In 2013, Magdy el Shafee, an Egyptian graphic novel artist and pharmacist, went to downtown Cairo to protest against the Freedom and Justice Party (FJP) under the Muslim Brotherhood. The FJP wanted to get rid of more than 3,000 judges of the Egyptian judiciary who had been appointed during Hosni Mubarak’s presidency. Like others, el Shafee saw this as another way to repress the people and ensure power by another party.
El Shafee said, “I went peacefully…Police surrounded us, and they caught and beat me.” El Shafee and 39 others were imprisoned; El Shafee was accused of attempting to murder three police officers, among other (untrue) charges.
Two months after the protests, the Brotherhood’s president, Mohamed Morsi, would be brought down by the Egyptian Military.
Another undercurrent is the repression of freedom of speech and censorship of written works – authors, journalists, and artists who critique the Egyptian state are sometimes jailed for their words and representations.
But even in 2014, Ahmed Naji, a graphic novelist and writer of Using Life, was jailed after an older man claimed he had “palpitations” after reading of excerpt of Naji’s book. Interestingly, the novel had already passed Egypt’s censorship book and Egyptian critics praised the book. Naji was sentenced to jail with charges of “violating public modesty.”
El-Shafee’s Metro is considered as Egypt’s first graphic novel, and, in fact, the first graphic novel of the Arab world. The novel tells of two men who are trying to live in, and reveal, the corruptness of Mubarak-era Cairo. They do so by trying to rob a bank.
While reading Metro, I didn’t understand all the polticial undercurrents the story represented, but I felt the “cage,” as the men in the story called it. I felt just as shackled and held back as the men did, and felt just as violated as Dina, a female character in the book was by a group of up-to-no-good men.
Metro showcases protesters in downtown Cairo, of which Dina is a regular participant of. The story illustrates the police crackdowns against the protestors, of the murders and crimes committed that no one seems to care about, unless it involves rich men. Sexual harassment, as Dina experienced, is explored, and the corruptness of businessmen, including bankers, is a dark undercurrent of the entire story. All of this against the backdrop of the pro-democratic protests occurring in Egypt in 2008, where activists spoke up about the gap between rich and poor, rising food costs, and low salaries.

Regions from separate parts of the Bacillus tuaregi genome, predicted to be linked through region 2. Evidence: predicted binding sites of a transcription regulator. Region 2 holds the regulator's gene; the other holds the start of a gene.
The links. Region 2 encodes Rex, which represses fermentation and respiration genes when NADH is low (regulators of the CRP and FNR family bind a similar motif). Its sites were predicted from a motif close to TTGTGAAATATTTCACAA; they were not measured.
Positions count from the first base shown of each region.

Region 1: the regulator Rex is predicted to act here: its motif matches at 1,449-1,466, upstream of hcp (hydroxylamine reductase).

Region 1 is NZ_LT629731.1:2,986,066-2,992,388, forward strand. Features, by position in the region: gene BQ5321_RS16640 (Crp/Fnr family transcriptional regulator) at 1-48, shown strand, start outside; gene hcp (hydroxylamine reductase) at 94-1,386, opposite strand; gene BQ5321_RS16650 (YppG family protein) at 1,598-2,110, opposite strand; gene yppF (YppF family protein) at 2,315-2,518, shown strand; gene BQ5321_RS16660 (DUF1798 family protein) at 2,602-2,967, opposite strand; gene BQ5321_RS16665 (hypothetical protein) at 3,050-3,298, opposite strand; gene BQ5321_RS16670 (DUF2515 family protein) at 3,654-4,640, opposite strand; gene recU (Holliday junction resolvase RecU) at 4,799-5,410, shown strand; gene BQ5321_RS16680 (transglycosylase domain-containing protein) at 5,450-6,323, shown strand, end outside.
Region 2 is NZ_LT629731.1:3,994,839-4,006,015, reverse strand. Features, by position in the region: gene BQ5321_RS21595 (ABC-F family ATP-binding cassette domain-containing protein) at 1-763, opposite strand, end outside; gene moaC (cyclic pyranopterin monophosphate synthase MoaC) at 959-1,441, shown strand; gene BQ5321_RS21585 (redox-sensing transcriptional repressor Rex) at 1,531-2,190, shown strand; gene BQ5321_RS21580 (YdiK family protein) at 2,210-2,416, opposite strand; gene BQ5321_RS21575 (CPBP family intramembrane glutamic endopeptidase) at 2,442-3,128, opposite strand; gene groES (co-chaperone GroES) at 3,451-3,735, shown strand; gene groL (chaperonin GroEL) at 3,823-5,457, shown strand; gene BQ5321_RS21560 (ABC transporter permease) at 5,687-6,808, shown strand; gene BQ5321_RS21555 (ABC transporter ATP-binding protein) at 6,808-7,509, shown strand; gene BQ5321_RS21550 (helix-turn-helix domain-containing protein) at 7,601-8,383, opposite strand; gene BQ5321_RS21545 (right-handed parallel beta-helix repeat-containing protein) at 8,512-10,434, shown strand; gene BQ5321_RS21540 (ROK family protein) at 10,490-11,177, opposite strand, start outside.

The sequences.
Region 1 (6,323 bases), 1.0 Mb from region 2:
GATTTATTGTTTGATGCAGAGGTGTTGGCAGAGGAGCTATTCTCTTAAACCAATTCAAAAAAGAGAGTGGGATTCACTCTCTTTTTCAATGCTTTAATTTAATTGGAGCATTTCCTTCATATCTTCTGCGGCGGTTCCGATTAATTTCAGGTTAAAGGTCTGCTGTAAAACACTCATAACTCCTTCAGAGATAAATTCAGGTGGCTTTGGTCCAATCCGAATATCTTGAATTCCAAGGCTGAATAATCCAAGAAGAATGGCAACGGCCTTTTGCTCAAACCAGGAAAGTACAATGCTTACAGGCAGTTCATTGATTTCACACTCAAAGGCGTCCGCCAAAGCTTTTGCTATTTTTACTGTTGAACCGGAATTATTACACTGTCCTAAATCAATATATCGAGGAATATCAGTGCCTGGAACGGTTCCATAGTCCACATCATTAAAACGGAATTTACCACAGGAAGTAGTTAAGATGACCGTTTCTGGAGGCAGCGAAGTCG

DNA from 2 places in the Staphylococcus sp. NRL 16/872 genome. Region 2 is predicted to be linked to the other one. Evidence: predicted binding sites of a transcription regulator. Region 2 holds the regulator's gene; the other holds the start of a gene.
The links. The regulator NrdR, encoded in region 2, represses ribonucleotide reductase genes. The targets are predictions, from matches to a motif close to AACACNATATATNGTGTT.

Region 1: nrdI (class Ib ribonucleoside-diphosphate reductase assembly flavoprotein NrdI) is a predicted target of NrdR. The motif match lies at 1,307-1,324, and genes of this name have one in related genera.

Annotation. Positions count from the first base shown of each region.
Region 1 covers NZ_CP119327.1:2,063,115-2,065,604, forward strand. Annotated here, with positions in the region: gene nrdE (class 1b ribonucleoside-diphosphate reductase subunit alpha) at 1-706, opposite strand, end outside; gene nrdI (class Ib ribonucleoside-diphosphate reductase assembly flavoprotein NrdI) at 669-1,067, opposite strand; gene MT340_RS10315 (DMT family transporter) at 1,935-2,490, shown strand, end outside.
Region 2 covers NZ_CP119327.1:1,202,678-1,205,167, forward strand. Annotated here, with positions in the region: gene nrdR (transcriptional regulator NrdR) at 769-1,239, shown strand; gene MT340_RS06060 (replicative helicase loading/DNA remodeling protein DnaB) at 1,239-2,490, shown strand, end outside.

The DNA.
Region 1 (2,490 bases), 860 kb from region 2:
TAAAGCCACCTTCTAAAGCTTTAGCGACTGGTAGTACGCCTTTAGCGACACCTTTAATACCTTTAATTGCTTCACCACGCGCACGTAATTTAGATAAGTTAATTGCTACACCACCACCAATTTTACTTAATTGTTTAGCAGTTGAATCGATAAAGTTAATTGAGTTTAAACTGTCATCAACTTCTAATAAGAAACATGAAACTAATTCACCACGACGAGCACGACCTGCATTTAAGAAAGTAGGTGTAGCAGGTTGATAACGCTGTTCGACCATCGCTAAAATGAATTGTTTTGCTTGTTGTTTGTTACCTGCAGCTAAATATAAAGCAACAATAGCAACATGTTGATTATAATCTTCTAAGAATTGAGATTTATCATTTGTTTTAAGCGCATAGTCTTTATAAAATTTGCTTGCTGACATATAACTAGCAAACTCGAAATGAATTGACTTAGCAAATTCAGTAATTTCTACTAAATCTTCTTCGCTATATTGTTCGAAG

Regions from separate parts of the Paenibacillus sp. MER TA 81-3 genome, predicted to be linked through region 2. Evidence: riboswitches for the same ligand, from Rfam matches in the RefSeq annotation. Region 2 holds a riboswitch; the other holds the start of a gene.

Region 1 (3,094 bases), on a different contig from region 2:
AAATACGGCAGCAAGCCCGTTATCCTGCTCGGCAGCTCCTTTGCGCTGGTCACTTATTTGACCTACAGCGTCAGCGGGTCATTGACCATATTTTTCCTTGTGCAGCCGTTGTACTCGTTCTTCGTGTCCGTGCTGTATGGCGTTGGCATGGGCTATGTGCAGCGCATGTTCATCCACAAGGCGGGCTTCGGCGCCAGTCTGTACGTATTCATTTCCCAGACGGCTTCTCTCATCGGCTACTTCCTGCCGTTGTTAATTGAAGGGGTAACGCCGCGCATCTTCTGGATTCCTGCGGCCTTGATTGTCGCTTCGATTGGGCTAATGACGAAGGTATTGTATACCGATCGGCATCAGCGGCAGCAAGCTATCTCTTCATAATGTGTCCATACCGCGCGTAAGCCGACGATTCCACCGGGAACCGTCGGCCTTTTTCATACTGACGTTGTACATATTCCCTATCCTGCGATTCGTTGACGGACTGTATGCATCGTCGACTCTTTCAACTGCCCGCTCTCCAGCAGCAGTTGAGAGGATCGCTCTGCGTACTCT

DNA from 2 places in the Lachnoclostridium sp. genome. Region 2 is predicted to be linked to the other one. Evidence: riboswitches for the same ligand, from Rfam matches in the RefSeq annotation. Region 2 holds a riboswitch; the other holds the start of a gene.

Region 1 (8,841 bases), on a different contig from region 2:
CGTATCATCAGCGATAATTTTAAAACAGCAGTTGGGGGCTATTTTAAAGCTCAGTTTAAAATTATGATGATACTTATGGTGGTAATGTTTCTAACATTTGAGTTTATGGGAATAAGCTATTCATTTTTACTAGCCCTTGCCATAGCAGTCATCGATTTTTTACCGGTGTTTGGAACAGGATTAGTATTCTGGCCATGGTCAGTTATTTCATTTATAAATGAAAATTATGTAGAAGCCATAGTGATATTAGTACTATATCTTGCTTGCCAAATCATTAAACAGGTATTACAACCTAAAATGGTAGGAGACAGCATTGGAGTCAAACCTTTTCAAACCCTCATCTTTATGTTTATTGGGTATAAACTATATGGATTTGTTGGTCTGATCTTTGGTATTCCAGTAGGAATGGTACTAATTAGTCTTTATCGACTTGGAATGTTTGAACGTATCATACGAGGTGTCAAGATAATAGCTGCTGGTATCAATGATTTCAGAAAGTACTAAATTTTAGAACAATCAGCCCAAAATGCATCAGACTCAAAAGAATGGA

In downtown Cairo, where the protests were held, riot officers in Tahrir Square lined up as several hundred protesters chanted “Down, down Hosni Mubarak.”
This is illustrated in Metro, with protestors showing up throughout the story, chanting lines such as “No justice on the street! Nothing for the poor to eat!”
As one of the main characters in Metro, Shehab, says,
“We’re all living in one big cage…The cage is open, but nobody leaves…We all have to leave the cage together.”
When Metro was written, Egypt banned it and the work wasn’t available in Arabic – only English and Italian. Under the Brotherhood, though, in 2012, it appeared in Arabic and was available in bookstores.
Published in 2008 but banned for ” “offending public morals”, Metro was only available in Italian and English, and not available in its original-written language, Arabic. But in August 2012 — under the Brotherhood — it reappeared in bookstores in its original Arabic. But, it still wasn’t readily available in Egypt at that point.
“People are numb. Nothing has any effect on them. They put up with so much, they just say. “Well, that’s how things are in this country of ours.”
In 2017, Metro was republished in August 2012 by The Comic Shop, “the first publishing house in the Arab world specialized in comic books for adults.” In Egypt, Metro is now being sold at Kotob Khan, which advertises itself as the only shop in the country carrying copies.
With its noir tone and black-and-white images, when reading Metro, it was like being in another world. The corruption, the anger, it latched onto me and it made my blood boil. Reading Metro, if you know some of the political undercurrents, will make you just as angry as Shehab and the others. It’s not wonder people protest, and no wonder the Arab Spring occurred.
Read more on Metro and its political milieu.